YEAR 2004-05 YEAR 2002-03 YEAR 2001-02 YEAR 2000-01


Memorandum to the Finance Minister


I. Introduction

1.1 The scope and context of the term: ‘consumer welfare’ has undergone a significant change since India embarked on the path of globalisation and liberalisation.

1.2 Given this, one would expect the existing institutions, legislations and most importantly outlook of our bureaucracy to respond to the new challenges thrown up by the changing scope and context of consumer welfare, as well as by the pace at which these two important facets have been changing.

1.3 In India although the three entities mentioned above have somehow responded partially (and at times even half-heartedly) to the challenges that have arisen due to the changing scope and context of consumer welfare, one finds that they have a poor record when it comes to keeping pace with these changes. They conveniently seem to forget that lack of pace on their part would ultimately lead to reduction in the quality and timeliness of their responses.


II. Regulatory Reforms

2.1 The above is adequately reflected in our economic reforms process. Even though one finds that some independent regulatory authorities have been created to regulate the telecom, capital markets, electricity, ports etc. the pace at which they are functioning or allowed to function raises questions about the commitments of such initiatives towards consumer welfare.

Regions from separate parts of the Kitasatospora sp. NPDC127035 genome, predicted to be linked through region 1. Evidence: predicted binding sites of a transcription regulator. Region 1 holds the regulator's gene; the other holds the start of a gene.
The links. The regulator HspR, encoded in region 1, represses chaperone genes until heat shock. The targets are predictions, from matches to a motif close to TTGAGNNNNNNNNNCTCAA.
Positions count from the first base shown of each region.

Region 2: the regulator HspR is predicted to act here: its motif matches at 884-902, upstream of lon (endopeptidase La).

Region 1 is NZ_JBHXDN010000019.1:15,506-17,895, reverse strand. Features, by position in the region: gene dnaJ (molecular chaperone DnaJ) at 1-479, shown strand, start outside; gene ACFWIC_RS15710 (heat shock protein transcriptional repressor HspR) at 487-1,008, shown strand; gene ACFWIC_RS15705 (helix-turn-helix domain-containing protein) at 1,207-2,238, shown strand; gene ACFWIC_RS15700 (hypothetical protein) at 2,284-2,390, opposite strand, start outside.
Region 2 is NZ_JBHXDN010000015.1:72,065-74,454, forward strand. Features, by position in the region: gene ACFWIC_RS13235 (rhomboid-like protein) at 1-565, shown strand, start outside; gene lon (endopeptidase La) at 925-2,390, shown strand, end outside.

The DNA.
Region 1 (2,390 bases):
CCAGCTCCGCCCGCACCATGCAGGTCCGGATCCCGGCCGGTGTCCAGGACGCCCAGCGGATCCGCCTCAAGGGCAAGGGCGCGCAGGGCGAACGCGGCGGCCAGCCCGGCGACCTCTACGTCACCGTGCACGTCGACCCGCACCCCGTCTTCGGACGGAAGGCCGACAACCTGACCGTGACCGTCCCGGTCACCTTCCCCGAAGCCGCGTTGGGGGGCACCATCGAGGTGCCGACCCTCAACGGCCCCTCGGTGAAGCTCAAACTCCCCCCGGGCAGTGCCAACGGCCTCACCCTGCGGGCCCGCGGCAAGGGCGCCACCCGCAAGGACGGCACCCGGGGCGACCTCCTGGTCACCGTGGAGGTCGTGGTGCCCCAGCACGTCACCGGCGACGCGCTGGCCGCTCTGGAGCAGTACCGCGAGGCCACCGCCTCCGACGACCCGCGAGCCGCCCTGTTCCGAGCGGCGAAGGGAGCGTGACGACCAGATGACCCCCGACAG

2.2 More so, one finds that consumers and the organisations representing their interest many a times seem to be ignorant about the existence of such institutions, especially at the State level. Given this we suggest that the oncoming Budget should allocate financial resources for all regulatory authorities at the national as well as the state level for ‘advocacy and outreach’.


III. Non-merit subsidies

3.1 There is adequate economic literature to prove that provision of non-merit subsidies leads to misallocation of scarce resource like capital leading to development distortions. The white paper on subsidies presented during 1997-98, for the first time drew the line between merit and non-merit subsidies. This was also an attempt to make the people realise the price they have to pay while making a transition towards a market driven economy.

3.2 But the bold articulations made in the white paper have not been followed by actions, except in the area of subsidies in petroleum products, which was undertaken after facing strong opposition.

3.3 Given this, the Finance Ministry should now initiate the process of dismantling and/or reducing some of the non-merit subsidies, starting with higher education, urban transportation etc. which do not affect the interests of the poor consumers. These funds can then be channeled into effective targeting of merit subsidies.

3.4 Structured and periodic consultations with consumer organisations can help create constituencies for furthering such reforms.


IV. Issues related to the WTO